WASHINGTON -- Families who’ve lost loved ones to food-borne illnesses have watched with alarm in recent months as producers have recalled mangoes, cantaloupe, ricotta cheese, dog food and peanut butter after people were sickened by the tainted goods.
A landmark food safety law passed nearly two years ago was supposed to help curtail such outbreaks. But the Obama administration has yet to issue the final rules that will give the Food and Drug Administration more authority over food producers.
The rules are supposed hold producers accountable for the quality of their products and produce and will allow federal regulators to better track and contain outbreaks. Some food safety advocates believe such rules could have helped prevent the most recent salmonella outbreak in peanut butter, which has sickened 35 people since June, mostly children younger than 10. A peanut butter recall was expanded last week and fallout continues; on Wednesday an ice cream company in California, Clemmy’s, recalled its peanut butter chocolate chip ice cream because of salmonella fears.
"We have to get ahead of it,” said Paul Schwarz of Independence, Mo., whose 92-year-old father died earlier this year after eating cantaloupe tainted with listeria, a particularly nasty bacteria for older people to fight off. "It’s not a matter of party. To me, it’s a matter of life or death."
Three years ago, after a deadly salmonella outbreak in peanut butter, President Barack Obama pledged a top-to-bottom review of the FDA. His own daughters eat peanut butter, he told Americans during a television interview, and no one should doubt the safety of such a pantry staple.
Late in 2010, Congress followed up with the Food Safety Modernization Act, giving the FDA not only more regulatory authority over food producers, but the power to hold foreign food producers to the same standards as those in this country.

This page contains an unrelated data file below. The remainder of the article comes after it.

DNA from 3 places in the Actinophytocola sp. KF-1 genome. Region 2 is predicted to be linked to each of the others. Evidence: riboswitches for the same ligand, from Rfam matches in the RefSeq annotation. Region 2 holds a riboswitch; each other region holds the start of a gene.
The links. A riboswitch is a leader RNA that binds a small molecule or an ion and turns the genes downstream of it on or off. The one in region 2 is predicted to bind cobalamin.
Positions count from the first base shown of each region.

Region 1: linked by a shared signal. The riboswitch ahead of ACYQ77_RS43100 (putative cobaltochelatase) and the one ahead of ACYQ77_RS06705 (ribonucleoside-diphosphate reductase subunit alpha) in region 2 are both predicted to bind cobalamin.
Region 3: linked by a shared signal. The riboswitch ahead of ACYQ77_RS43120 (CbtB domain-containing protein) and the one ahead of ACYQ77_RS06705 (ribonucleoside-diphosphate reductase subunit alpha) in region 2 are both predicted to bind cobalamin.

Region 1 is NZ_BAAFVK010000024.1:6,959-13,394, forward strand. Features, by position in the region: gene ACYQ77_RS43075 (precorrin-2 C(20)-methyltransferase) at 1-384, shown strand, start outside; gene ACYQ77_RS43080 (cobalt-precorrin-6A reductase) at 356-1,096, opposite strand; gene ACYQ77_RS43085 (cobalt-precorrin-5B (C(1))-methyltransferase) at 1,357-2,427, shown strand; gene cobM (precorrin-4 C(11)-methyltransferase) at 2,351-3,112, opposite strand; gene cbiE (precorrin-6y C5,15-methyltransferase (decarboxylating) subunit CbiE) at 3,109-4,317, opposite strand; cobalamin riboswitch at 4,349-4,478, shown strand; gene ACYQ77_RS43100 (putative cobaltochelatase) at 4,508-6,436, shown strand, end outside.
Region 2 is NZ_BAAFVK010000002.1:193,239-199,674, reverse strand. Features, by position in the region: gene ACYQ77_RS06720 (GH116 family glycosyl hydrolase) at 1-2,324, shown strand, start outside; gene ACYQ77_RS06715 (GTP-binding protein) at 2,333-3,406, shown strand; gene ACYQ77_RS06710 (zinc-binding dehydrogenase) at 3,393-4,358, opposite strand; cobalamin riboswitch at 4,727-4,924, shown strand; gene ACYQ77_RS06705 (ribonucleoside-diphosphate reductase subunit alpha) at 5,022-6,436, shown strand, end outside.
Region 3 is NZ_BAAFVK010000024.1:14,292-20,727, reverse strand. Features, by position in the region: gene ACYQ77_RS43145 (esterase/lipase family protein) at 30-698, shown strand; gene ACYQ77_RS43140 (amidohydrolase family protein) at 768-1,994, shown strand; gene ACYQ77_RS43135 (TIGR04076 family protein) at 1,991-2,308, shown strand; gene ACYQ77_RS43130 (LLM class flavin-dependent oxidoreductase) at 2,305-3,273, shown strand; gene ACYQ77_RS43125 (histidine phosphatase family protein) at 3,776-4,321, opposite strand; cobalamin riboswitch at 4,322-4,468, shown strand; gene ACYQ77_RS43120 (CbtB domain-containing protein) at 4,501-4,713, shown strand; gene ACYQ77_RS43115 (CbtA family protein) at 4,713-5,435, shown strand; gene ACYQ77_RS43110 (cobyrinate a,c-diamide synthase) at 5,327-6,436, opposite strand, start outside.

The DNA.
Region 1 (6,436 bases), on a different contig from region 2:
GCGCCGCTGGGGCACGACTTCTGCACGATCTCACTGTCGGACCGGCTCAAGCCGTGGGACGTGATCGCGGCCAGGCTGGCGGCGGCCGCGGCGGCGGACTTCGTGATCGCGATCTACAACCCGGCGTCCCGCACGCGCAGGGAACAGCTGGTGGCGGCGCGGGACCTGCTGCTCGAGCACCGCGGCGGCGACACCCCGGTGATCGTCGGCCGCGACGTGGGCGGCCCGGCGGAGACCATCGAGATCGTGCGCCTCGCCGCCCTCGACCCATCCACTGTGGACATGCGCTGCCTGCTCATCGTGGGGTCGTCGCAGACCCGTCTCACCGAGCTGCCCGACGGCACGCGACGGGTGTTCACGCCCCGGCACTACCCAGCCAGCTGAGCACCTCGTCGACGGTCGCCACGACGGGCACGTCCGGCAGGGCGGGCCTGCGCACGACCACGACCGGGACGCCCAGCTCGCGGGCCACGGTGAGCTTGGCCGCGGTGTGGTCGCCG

But two years later, rules that require food producers to evaluate the hazards in their operations and that give the FDA access to such records have yet to be released. The Food Safety Modernization Act rules remain under review by the Office of Management and Budget at the White House, though officials there won’t say why. Once released, the rules will need to go through a public review and comment process before taking effect.
As the rules have stalled at OMB, outbreaks have worsened. Last month, a peanut butter producer launched a recall after some people were sickened by peanut butter sold at Trader Joe’s grocery stores and made by Sunland Inc. On Friday, Sunland announced a voluntary expansion of its ongoing recall, which now includes 240 products made at the company’s New Mexico plant dating as far back as March 2010 and sold at a variety of retailers.
The food safety system has "once again let us down," said Rep. Rosa DeLauro, D-Conn., one of the leading food safety advocates in the House of Representatives. "We must improve oversight of food production facilities and we must implement the Food Safety Modernization Act without delay.”
Three Democratic senators wrote a letter to the Office of Management and Budget in July, noting three months ago that the rules had been sitting at the agency for seven months. OMB has 90 days to review such rules, said the senators, including Tom Harkin of Iowa, one of the bill’s authors. Their letter notes that a salmonella outbreak in dry dog food sickened 49 people who handled the food over the summer; one of the pending rules targets preventative controls for animal feed facilities.